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  • dengue
  • Even though many NTDs such as dengue, leishmaniasis, and Chagas disease are typically not endemic to the U.S., the possibility of their emergence is noteworthy, especially in states like Texas with high levels of poverty, large immigrant populations, geographic proximity to endemic areas, and a climate amenable to the vectors for these diseases. (plos.org)
  • Centre
  • The Centre for Social Development (CSD) came into existence in the year 1985, when a group of young, energetic professionals came together to work towards bringing positive changes in the social conditions of Manipur. (cry.org)
  • The Centre for Social Development is working in the field of gender, HIV/AIDS prevention, drug de-addiction, rehabilitation and people based community development programs for last 20 years. (cry.org)
  • communicable
  • He explained that the antecedent to the SDGs, the Millennium Development Goals (MDGs), 3 were focused on time-limited, vertical programs targeting principal causes of illness and death in low-income countries, with particular focus on communicable diseases and on the major causes of death among women and children. (nap.edu)
  • Neglected tropical diseases (NTDs) are communicable diseases common in subtropical and tropical countries that cause a substantial disease burden due to high morbidity rates. (plos.org)
  • Prevention
  • During the opening session, two speakers set the stage by exploring current challenges and opportunities for the prevention and control of infectious diseases in an increasingly urban and interconnected world. (nap.edu)
  • Reducing administrative, infrastructure, and political barriers to cross-border public health collaboration will enhance the effectiveness of disease prevention projects such as BIDS. (cdc.gov)
  • antibiotics
  • Push methods - ways to get antibiotics or other forms of treatments to people's residences - are less common, yet may offer significant benefits in terms of social distancing, traffic control, and personal comfort during an emergency. (umn.edu)
  • symptoms
  • Success or failure, though, would depend on the characteristics of the flu strain itself, said Dr. Halloran -- how easily it jumps from person to person, how long it takes for an infected person to develop symptoms, and how much time it takes for an infected person to become infectious. (medpagetoday.com)
  • see box), and may remain infectious even after symptoms subside (virus persists in body fluids). (skylineenv.com)
  • behaviour
  • The outcomes of this review are contextualised within the psychological literature concerning health behaviour and behaviour change, resulting in a series of key recommendations for the incorporation of human behaviour in future infectious disease models. (beds.ac.uk)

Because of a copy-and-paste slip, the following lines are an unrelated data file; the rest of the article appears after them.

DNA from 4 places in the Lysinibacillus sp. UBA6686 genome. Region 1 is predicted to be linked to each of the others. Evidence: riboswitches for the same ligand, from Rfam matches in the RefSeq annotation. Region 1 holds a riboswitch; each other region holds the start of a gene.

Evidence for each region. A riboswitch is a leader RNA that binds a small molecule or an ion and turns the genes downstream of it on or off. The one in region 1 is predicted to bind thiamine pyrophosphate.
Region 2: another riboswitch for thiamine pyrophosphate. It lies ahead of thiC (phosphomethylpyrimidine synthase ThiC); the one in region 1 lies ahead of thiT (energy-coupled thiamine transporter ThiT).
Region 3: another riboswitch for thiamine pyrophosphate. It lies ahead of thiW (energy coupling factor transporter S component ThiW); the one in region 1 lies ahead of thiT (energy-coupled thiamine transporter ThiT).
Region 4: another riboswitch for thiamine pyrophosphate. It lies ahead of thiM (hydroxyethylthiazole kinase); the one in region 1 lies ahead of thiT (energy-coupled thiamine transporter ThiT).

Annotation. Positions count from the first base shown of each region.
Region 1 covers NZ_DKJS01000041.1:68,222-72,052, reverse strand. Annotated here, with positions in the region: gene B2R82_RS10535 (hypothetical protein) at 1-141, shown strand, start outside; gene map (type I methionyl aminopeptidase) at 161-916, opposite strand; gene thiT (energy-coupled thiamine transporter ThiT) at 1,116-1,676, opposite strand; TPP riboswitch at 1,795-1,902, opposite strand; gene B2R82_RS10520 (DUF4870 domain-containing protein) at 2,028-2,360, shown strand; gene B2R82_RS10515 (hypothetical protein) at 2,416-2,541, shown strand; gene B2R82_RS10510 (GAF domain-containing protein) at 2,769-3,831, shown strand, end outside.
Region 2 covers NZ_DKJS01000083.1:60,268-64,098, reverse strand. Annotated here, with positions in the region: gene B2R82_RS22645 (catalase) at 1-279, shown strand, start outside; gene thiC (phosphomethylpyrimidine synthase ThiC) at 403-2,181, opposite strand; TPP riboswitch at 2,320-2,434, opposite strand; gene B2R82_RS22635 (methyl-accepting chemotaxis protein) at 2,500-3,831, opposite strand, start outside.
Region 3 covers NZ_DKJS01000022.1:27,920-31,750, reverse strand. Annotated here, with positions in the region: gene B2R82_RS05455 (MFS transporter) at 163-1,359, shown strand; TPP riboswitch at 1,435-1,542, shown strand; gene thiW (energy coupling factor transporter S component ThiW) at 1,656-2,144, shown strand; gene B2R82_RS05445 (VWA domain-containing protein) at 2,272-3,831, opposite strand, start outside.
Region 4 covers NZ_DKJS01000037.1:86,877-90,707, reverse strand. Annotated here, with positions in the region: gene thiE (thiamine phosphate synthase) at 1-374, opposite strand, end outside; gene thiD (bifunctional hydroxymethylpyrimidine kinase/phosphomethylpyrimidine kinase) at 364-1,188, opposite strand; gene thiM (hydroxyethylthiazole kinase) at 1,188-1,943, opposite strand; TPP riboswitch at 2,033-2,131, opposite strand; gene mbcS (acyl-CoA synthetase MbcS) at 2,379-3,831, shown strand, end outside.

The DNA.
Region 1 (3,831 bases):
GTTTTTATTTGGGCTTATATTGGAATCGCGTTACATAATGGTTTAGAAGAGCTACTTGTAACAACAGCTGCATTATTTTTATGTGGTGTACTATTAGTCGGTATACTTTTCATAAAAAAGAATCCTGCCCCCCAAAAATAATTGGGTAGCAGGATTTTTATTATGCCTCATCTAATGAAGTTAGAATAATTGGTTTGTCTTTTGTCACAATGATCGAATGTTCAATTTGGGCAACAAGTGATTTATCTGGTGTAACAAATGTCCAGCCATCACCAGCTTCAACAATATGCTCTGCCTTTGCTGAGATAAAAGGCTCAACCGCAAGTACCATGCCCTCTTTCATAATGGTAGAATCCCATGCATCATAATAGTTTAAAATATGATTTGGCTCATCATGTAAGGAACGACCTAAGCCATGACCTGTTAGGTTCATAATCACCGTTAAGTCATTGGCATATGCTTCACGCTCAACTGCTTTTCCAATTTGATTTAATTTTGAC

• The search strategy focused on terms relating to behaviour, infectious disease and mathematical modelling. (beds.ac.uk)
  • The selection criteria were developed iteratively to focus on original research articles that present an infectious disease model with human-human spread, in which individuals' self-protective health behaviour varied endogenously within the model. (beds.ac.uk)
  • Second, modellers interested in exploring the relationship between behaviour and disease spread should draw on social psychological literature to increase the complexity of the social world represented within infectious disease models. (beds.ac.uk)
  • health officials
  • Because health officials throughout Southeast Asia are on the lookout, early detection is probable, he said, but it's not clear that all countries would quickly report an outbreak. (medpagetoday.com)
  • The researchers recommended that public health officials treat the 20,000 people closest to an outbreak with Tamiflu. (medpagetoday.com)
  • explains
  • Springborn explains "This suggests that efforts to utilize social distancing to mitigate disease spread may have a limited window of efficacy, i.e. before pent up-demand for activities outside the home takes precedence. (biomedcentral.com)
  • Research
  • Alison Holmes, Prof of Infectious Diseases, Imperial College London told me: "This research is a good starting point but it begs the question, what next? (bbc.co.uk)
  • ImmuneRegen's current work with a broad ranging adjuvant is exciting, as adjuvant care is one of those tools that require enhanced studies and research to bring the promise of a chance for survival to the world's population, especially those most vulnerable to co-morbid diseases and suffering from malnutrition, as we so often see in developing countries," said Dr. Burkle. (marketwired.com)
  • We suggest research directions to understand the conditions under which larger groups become more subdivided, and to devise new metrics that account for subgrouping when investigating the links between sociality and infectious disease risk. (royalsocietypublishing.org)